SpaceX Dragon capsule to splashdown in Gulf of Mexico off Hudson coast

Local News

TAMPA, Fla. (WFLA) — SpaceX is about to make history again. An upgraded cargo Dragon capsule will splashdown off Florida’s west coast Wednesday night.

The capsule has been docked to the International Space Station a little over a month after launching from the Kennedy Space Center on Dec. 6. It brought 6,400 pounds of hardware, research and crew supplies to the station.

The capsule autonomously undocked itself Tuesday, Jan. 12 at 9:05 a.m. ET. Dragon has been orbiting at a safe distance from the ISS since.

Dragon will begin the process of re-entering the Earth’s atmosphere at 7:37 p.m. on Wednesday with a deorbit burn. It will take just under an hour for the capsule to splashdown about 50 miles west of Hudson at 8:27 p.m. NASA will not be broadcasting the splashdown.

The United States Coast Guard Sector St. Pete says it will active a 2-mile safety zone in the Gulf for the capsule’s return. Boaters are advised to stay back and monitor VHF Channel 16.

Unfortunately, it is unlikely that anyone will be able to see the capsule splashdown because Dragon will approach Florida’s coastline from the west. That’s not to mention the excessive clouds and rain, along with it being after sunset and dark outside.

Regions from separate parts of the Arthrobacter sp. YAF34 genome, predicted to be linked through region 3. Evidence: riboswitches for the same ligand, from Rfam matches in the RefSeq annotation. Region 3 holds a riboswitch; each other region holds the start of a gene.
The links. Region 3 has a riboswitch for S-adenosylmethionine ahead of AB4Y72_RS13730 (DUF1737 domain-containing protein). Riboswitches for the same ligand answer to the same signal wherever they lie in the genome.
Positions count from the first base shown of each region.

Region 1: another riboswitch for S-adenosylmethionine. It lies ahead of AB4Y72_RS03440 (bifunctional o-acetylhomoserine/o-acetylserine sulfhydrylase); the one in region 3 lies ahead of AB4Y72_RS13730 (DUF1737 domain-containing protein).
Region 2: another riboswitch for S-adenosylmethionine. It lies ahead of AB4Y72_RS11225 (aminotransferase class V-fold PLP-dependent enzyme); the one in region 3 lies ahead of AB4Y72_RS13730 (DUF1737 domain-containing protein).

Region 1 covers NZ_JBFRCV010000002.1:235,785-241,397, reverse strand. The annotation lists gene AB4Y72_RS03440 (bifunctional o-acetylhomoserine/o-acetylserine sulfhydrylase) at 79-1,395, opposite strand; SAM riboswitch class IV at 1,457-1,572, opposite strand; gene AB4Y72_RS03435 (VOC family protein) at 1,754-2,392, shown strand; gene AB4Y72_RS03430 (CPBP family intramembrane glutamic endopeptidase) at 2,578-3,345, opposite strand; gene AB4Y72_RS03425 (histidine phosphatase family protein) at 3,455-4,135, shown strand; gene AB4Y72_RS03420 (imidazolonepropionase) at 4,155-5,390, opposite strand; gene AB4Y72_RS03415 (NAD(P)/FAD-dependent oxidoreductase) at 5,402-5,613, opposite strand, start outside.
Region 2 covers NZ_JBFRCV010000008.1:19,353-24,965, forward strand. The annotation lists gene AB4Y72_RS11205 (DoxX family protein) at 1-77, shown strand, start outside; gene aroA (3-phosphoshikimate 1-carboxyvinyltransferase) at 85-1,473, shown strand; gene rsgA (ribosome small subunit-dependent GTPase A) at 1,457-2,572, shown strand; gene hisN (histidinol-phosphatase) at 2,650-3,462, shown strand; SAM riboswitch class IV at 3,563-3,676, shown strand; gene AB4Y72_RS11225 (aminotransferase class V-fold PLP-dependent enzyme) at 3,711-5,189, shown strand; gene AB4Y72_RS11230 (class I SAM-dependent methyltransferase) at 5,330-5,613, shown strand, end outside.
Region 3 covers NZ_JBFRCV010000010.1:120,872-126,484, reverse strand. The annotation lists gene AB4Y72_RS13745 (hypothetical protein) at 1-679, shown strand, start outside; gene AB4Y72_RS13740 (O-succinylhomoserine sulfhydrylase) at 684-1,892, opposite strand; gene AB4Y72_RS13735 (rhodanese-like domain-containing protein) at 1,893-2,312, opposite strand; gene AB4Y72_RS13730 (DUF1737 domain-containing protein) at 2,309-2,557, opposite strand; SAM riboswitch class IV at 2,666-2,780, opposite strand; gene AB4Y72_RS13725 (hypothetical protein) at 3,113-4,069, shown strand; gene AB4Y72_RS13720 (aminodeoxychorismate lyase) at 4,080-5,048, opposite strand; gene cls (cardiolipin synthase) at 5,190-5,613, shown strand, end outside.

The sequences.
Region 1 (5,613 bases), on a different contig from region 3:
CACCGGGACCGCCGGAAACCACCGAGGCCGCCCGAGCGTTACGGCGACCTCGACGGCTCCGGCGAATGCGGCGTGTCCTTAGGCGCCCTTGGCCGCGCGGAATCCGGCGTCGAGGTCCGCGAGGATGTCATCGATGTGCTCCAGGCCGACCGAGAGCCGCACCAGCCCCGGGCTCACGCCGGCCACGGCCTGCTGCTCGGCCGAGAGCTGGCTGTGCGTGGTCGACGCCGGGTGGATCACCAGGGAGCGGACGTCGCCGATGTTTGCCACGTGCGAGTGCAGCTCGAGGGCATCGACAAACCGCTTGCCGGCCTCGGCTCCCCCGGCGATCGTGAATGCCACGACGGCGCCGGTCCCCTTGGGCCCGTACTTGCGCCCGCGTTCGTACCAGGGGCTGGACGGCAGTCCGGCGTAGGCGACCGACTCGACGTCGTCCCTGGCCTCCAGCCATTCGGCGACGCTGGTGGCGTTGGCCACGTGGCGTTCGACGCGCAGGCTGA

The return of this upgraded Dragon capsule will be significant for many reasons. This will be the first time a SpaceX cargo Dragon capsule lands off the coast of Florida.

The splashdown location will allow researchers to receive some of the time-sensitive science onboard in as little as four to nine hours, according to NASA. After the shuttle program ended, where the research landed on the Shuttle Landing Facility on Merritt Island, the returning science landed in the Pacific Ocean with the old Dragon capsules. The turn-around time for the research to be distributed was over 48 hours.

Much of the research conducted in the International Space Station is gravity-sensitive. After the research returns to the Earth’s atmosphere, it begins to feel the effect of gravity, which could degrade the quality of the samples.

Some research is specifically looking at how things adapt to the introduction of gravity. Jennifer Buchli, the deputy chief scientist for the International Space Station program at NASA’s Johnson Space Center in Houston, says you see organisms begin to react to gravity in as little as 13 hours.

SpaceX’s new cargo Dragon capsule is also able to transport “significantly more science” with double the amount of powered lockers available. The interior design is different making for easier loading but especially faster unloading of the experiments.

Once the capsule has landed and been scooped up, a team will unpack the time-sensitive research and load it onto a waiting helicopter. This will then be flown to land where scientists will be waiting to begin immediate observations on these experiments.

Among the research returning will be live mice. The rodent’s eye’s will be examined in depth for changes before, during and after spaceflight.

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